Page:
With the recent change to hybrid setups, we asked Mr. Thul to tell us more about how changes to the rulebook have being applied over the years. "We started with the hybrid cars in 2022, and we normally follow a 3-year cycle. We are always careful to provide stability for the teams and drivers, by FIA guidelines. There are usually upgrades to safety features, and it's all more a matter of evolution rather than rethinking the whole setup. This way, teams don't have to completely change cars every two years. Stability is crucial for the sustainability of the sport."

Discussing new regulations for the automotive industry and seeing that WRC has also turned its attention towards hybrid powertrains, we continued discussing the evolution of the sport. "We have to change our sport continuously. We are the first World Championship to introduce fully sustainable fuel in both Rally1 and WRC2. And of course, there's also the hybrid component to show that we are willing to develop and test this technology under the most challenging conditions. Speaking of fully-electric cars, there's a conflict between weight, range, and power."

"If the cars will be too heavy, that's not going to be good for the progression of the sport. So I think that sustainable fuel is still the way to go until the Solid State Battery technology makes some considerable progress anyway. But the current setup for Rally1 cars is very smart. That's because whatever happens in the future, 75% of the basic structure of a car can stay the same and can be easily adapted to new technologies (like fully electric or hydrogen) and regulations."We might have an event in the USA next year!
Even so, for decades now, motorsports have been an important proving ground for various improvements in the automotive industry. And when the time comes, the WRC could serve at the forefront of developing the cars of tomorrow. The electrification process is also visible within the World Rallycross series, and if the EV range will no longer be a concern in the future, then we might see the WRC making the switch as well. For every event, about 100 people are working backstage to make sure everything goes according to plan. It's all a mixed effort between the FIA, the local organizer, and the promoter of the championship. And about one billion fans get to enjoy the results of that work each year.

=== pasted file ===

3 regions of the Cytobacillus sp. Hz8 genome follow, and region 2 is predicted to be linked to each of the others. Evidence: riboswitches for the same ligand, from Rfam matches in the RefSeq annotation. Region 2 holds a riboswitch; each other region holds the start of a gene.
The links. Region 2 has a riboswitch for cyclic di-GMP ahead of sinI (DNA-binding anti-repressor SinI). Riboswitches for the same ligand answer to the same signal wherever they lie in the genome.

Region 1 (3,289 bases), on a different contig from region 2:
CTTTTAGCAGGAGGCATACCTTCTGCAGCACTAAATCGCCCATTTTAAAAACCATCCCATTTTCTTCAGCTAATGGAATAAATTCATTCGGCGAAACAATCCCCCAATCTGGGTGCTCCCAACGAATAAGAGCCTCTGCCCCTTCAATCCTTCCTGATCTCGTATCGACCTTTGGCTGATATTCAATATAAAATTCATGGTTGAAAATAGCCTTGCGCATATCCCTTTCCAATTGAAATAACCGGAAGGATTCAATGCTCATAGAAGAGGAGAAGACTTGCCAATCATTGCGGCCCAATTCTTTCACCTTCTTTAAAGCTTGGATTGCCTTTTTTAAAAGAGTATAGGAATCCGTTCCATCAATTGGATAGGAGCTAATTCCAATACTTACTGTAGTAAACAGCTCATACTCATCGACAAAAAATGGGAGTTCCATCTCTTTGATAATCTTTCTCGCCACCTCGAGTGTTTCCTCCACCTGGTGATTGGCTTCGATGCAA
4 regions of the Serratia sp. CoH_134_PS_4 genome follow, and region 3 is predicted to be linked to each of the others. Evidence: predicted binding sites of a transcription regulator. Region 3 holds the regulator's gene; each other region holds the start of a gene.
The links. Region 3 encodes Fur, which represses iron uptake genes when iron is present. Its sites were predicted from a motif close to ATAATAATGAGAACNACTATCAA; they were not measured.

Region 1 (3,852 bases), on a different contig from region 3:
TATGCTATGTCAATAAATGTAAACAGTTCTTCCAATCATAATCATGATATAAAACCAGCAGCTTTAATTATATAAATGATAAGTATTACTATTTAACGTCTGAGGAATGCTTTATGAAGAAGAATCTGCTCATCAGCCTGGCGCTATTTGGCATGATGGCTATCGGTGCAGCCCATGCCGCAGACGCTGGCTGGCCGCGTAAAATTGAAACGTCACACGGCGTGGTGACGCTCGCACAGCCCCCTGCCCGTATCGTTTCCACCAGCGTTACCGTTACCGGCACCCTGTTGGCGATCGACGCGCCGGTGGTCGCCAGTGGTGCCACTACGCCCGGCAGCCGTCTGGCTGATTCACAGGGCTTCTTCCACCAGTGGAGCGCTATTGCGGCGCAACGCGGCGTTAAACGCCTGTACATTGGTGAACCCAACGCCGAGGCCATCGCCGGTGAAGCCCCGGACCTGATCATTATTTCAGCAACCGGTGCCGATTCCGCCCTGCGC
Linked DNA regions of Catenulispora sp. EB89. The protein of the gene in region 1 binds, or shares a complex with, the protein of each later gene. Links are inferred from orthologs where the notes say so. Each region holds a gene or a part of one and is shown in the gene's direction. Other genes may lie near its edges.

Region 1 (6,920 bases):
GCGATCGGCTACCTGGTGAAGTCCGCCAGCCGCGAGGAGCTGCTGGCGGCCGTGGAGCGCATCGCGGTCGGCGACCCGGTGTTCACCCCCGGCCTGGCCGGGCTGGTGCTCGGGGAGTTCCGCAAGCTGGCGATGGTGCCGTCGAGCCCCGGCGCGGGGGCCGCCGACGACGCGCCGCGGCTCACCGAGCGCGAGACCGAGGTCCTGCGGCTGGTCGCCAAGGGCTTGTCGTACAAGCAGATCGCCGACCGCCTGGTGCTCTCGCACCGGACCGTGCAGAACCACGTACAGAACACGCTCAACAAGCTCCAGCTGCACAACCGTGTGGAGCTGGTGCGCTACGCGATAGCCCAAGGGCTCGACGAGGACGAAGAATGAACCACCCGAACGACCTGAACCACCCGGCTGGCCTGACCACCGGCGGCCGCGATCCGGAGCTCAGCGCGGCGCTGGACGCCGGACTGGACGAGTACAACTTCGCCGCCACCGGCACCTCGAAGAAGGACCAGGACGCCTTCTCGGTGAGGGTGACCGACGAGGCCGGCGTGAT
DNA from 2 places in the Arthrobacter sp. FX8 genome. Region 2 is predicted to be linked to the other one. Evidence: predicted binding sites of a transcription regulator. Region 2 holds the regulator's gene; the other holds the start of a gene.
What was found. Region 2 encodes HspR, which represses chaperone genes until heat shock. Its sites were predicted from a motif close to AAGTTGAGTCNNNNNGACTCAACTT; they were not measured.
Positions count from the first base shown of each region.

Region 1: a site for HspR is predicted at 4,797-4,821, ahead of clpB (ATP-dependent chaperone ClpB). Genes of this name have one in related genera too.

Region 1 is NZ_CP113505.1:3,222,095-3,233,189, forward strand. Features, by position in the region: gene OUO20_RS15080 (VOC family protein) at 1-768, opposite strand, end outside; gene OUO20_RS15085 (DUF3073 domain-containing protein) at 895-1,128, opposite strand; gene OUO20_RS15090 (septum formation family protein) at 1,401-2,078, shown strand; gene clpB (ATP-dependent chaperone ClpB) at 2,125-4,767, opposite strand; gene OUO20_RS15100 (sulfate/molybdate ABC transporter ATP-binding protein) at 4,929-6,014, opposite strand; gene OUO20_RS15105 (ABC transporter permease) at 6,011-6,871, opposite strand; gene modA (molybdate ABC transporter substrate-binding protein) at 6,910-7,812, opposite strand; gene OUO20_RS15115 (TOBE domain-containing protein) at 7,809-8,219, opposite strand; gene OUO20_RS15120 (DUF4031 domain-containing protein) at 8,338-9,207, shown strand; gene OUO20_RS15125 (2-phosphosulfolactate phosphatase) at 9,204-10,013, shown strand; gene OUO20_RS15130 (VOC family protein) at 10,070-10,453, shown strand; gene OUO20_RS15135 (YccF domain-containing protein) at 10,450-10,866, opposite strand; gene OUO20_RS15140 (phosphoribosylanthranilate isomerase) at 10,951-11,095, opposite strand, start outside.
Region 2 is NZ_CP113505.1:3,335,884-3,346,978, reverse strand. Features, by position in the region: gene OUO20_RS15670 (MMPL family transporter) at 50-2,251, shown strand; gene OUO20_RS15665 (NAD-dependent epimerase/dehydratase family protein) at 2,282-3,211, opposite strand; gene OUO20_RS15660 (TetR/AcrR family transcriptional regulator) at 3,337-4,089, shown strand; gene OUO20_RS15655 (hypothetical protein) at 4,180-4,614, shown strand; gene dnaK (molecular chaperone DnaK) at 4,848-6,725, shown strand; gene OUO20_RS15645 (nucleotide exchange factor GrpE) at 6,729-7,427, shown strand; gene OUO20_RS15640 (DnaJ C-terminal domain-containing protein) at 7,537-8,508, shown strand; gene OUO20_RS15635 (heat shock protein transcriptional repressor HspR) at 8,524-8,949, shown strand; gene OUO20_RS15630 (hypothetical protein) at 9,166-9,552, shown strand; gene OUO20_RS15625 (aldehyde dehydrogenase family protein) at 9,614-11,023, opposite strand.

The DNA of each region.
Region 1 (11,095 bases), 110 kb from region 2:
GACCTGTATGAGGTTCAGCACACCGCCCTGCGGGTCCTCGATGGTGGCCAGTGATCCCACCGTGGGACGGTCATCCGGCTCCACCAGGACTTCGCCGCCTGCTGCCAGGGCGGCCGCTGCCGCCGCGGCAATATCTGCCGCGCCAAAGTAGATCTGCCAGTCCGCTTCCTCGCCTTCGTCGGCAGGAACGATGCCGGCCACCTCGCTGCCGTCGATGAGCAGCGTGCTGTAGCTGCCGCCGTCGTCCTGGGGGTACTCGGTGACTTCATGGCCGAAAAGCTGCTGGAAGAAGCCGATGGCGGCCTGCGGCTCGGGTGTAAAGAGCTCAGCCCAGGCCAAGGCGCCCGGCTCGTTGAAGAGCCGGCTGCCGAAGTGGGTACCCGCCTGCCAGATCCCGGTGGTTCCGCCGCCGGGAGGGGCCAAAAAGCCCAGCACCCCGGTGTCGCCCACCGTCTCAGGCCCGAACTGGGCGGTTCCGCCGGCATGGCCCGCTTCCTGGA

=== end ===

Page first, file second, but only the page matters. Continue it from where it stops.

Speaking of a future WRC stage in the United States of America, this might happen sooner than you think. "We have a location in the USA, it's somewhere in the center of the country. We might have a test event there in 2023, then it might be added to the official calendar in 2024. We want to do things properly, so that's why we are taking our time with the whole thing. But judging by the feedback we've collected so far, this event will likely have a strong impact on the growth of the sport."

With such a rich history and so many special events to think back on, Mr. Thul pointed out that one of the most exciting moments for the championship took place just recently: "We were in Greece, at the Olympic Stadium. With 56,000 spectators onsite you would get goosebumps instantly. The drivers were overwhelmed, even though a short tarmac stage isn't usually something that would be attractive to them." This super-special rally stage is something you need to see with your own eyes, especially with two drivers going head-to-head against each other on the temporary layout.

Our conversation with Mr. Thul was a real eye-opener, and we could go on and on about the things we've learned about the World Rally Championship. But we'll save some of that information for future stories as well, not before we addressed one final question to him. If you look at the list of WRC records, you'll notice that throughout history, Finnish and French drivers have been the most successful. Loeb has won nine World Championships, with Ogier in second place with one less title. Kankkunen and Makkinen are tied for third, with four victories each. Kalle Rovanperä is the youngest event winner at 20 years and 289 days old. And Loeb is the oldest one, at age 47 and 331 days.

So what's the secret behind the success that drivers from these two nations enjoy? "In Finland, they have these fantastic roads. Rallying has always been quite popular there, there's ice hockey and rallying for them. France has great tarmac roads, but they also have a strong gravel championship. All French drivers are fast on gravel. But they also have a program to support young drivers which is of crucial importance for the future of the sport. So these are some of the reasons why rally drivers from those two countries have been so successful over the past years." We will be back with more WRC interviews and stories for you soon! Stay tuned for the upcoming race in New Zealand!